The world of science has always engaged with the idea of the unification of scientific theories to best describe nature under a single conceptual umbrella. The idea of unified science or an underlying hierarchy for the sciences is motivated by simple but powerful insights. Social phenomena emerge out of complex relations of individuals, each being advanced biological and psychological systems, acting in intricate ways. Within each individual, physiology as well as psychology is defined by the functionalities of biological subsystems. The nuances of biology are premised on the choreography of molecular reactions occurring within and beyond individual cells. Chemical reactions involve the formation and breaking of bonds, which fall in the realm of microphysics. All-natural phenomena can then be seen as a rather complex hierarchy of transactions between physical constituents of matter, whose unified description is the aim of any candidate `theory of everything’.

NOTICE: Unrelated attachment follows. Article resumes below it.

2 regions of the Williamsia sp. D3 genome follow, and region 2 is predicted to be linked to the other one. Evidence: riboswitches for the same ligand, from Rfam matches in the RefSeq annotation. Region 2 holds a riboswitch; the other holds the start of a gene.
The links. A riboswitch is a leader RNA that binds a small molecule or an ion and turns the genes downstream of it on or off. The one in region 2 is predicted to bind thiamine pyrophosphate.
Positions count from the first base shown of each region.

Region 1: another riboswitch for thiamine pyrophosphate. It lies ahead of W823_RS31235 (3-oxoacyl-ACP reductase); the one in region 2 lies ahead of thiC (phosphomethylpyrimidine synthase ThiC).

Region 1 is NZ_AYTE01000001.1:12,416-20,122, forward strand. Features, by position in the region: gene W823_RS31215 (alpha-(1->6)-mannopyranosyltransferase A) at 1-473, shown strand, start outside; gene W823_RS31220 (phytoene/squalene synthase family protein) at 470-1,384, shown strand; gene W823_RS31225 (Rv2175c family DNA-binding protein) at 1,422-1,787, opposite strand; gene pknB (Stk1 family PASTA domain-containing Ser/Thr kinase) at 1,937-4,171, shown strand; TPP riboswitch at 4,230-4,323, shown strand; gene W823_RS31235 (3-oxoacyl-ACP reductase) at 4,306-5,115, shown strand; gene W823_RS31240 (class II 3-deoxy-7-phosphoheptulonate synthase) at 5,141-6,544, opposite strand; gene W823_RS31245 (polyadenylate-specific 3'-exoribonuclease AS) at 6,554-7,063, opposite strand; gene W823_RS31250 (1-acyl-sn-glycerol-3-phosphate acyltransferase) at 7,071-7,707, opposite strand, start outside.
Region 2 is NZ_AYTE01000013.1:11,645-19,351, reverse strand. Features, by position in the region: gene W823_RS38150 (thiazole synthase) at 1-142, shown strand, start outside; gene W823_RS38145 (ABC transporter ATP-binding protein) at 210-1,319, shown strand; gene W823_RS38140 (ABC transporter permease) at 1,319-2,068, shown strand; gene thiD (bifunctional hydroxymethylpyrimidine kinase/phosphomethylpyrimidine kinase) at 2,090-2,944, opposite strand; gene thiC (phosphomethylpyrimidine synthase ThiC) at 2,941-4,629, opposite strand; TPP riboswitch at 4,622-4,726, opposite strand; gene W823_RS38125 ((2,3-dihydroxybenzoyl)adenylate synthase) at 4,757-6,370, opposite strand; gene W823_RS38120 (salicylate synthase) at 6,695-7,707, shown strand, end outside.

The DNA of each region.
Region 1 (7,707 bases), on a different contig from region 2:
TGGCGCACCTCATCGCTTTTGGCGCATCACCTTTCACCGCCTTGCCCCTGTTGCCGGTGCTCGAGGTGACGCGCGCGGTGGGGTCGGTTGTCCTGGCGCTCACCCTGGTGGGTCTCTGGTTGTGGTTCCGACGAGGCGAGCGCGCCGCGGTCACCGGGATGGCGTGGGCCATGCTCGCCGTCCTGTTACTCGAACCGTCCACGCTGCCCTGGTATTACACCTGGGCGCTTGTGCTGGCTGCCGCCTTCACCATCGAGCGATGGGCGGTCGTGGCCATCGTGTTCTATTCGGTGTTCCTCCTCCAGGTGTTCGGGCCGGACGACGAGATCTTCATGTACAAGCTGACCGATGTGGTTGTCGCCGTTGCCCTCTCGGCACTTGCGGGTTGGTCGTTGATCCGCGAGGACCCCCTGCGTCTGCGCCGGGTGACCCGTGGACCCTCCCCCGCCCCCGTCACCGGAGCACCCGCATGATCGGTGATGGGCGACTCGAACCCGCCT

In this way we see a hierarchy going from social sciences to biology to chemistry to physics and mathematics. Ernest Nagel’s idea of the reducibility of one theory in terms of another if the axioms of one can be derived in terms of the other’s enables the operative modus operandi to instantiate this hierarchy. The plethora of elements, entities, particles and fields in the physical substratum that seemingly underlies this hierarchy can be explained in terms of certain fundamental conceptions of nature. String Theory, Loop Quantum Gravity, Causal Sets and Superfluid Vacuum Theory give us ways, to begin with, a single axiomatic premise, such as the conception of the elementary building blocks to be strings or loops or even just sets of causative relations and try to explain the various phenomena we see in terms of this premise.